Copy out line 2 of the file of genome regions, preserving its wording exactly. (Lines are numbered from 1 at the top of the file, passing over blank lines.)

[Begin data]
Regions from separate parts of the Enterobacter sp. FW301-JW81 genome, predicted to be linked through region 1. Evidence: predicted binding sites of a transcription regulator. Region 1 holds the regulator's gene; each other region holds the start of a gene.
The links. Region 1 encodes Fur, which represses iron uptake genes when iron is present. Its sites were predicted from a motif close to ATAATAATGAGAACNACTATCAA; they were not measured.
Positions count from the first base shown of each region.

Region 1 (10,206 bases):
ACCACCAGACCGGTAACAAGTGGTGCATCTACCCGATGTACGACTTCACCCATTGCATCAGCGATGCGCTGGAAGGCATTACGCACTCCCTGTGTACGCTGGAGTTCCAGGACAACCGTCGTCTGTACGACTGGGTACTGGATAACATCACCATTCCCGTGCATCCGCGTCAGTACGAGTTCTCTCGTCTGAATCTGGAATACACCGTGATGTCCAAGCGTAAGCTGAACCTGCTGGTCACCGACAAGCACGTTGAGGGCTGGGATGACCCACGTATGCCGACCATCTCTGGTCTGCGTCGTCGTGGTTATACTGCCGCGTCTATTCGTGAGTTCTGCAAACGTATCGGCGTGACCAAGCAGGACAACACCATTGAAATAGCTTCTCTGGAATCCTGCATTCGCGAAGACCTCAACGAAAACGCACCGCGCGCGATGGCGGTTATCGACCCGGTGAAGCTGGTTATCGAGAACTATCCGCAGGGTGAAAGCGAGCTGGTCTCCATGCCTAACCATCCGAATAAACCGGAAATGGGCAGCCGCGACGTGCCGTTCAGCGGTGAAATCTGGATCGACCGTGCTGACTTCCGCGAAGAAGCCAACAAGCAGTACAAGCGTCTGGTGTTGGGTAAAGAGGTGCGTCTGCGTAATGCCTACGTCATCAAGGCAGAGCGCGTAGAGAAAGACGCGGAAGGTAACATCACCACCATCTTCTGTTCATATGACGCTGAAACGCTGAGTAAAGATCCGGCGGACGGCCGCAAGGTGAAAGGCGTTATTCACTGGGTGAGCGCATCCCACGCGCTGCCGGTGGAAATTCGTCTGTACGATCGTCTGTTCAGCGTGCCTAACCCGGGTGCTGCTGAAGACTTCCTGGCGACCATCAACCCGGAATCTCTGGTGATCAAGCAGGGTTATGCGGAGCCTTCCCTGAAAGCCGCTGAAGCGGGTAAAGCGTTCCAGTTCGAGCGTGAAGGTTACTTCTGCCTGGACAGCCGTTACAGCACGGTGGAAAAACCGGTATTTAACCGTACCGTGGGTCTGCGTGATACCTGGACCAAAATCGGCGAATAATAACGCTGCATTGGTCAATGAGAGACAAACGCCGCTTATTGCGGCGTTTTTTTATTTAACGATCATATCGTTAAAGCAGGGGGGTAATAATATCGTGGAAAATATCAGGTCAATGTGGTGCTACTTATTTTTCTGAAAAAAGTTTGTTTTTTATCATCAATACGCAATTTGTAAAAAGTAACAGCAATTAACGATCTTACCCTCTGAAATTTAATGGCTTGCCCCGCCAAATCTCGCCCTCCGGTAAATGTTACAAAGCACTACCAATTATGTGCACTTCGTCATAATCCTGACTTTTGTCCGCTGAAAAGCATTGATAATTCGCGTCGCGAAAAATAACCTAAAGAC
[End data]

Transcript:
The links. Region 1 encodes Fur, which represses iron uptake genes when iron is present. Its sites were predicted from a motif close to ATAATAATGAGAACNACTATCAA; they were not measured.